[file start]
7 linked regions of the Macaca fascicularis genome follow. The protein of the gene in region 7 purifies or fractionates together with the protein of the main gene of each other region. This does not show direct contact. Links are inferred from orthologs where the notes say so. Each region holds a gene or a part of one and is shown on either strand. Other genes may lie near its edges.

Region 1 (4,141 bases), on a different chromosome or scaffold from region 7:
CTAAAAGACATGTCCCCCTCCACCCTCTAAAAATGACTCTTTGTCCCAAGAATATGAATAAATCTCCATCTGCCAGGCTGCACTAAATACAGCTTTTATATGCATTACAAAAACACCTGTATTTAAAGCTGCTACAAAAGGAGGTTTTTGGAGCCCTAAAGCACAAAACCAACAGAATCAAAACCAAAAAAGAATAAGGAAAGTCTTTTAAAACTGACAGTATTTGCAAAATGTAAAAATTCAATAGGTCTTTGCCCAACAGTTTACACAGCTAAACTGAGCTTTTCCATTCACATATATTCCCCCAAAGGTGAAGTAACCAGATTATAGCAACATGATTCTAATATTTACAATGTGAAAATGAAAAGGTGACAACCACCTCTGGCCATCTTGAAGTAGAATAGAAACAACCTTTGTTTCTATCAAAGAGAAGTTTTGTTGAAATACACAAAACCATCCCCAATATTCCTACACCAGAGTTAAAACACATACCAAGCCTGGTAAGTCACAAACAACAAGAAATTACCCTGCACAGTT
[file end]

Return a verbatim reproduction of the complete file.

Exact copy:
7 linked regions of the Macaca fascicularis genome follow. The protein of the gene in region 7 purifies or fractionates together with the protein of the main gene of each other region. This does not show direct contact. Links are inferred from orthologs where the notes say so. Each region holds a gene or a part of one and is shown on either strand. Other genes may lie near its edges.

Region 1 (4,141 bases), on a different chromosome or scaffold from region 7:
CTAAAAGACATGTCCCCCTCCACCCTCTAAAAATGACTCTTTGTCCCAAGAATATGAATAAATCTCCATCTGCCAGGCTGCACTAAATACAGCTTTTATATGCATTACAAAAACACCTGTATTTAAAGCTGCTACAAAAGGAGGTTTTTGGAGCCCTAAAGCACAAAACCAACAGAATCAAAACCAAAAAAGAATAAGGAAAGTCTTTTAAAACTGACAGTATTTGCAAAATGTAAAAATTCAATAGGTCTTTGCCCAACAGTTTACACAGCTAAACTGAGCTTTTCCATTCACATATATTCCCCCAAAGGTGAAGTAACCAGATTATAGCAACATGATTCTAATATTTACAATGTGAAAATGAAAAGGTGACAACCACCTCTGGCCATCTTGAAGTAGAATAGAAACAACCTTTGTTTCTATCAAAGAGAAGTTTTGTTGAAATACACAAAACCATCCCCAATATTCCTACACCAGAGTTAAAACACATACCAAGCCTGGTAAGTCACAAACAACAAGAAATTACCCTGCACAGTT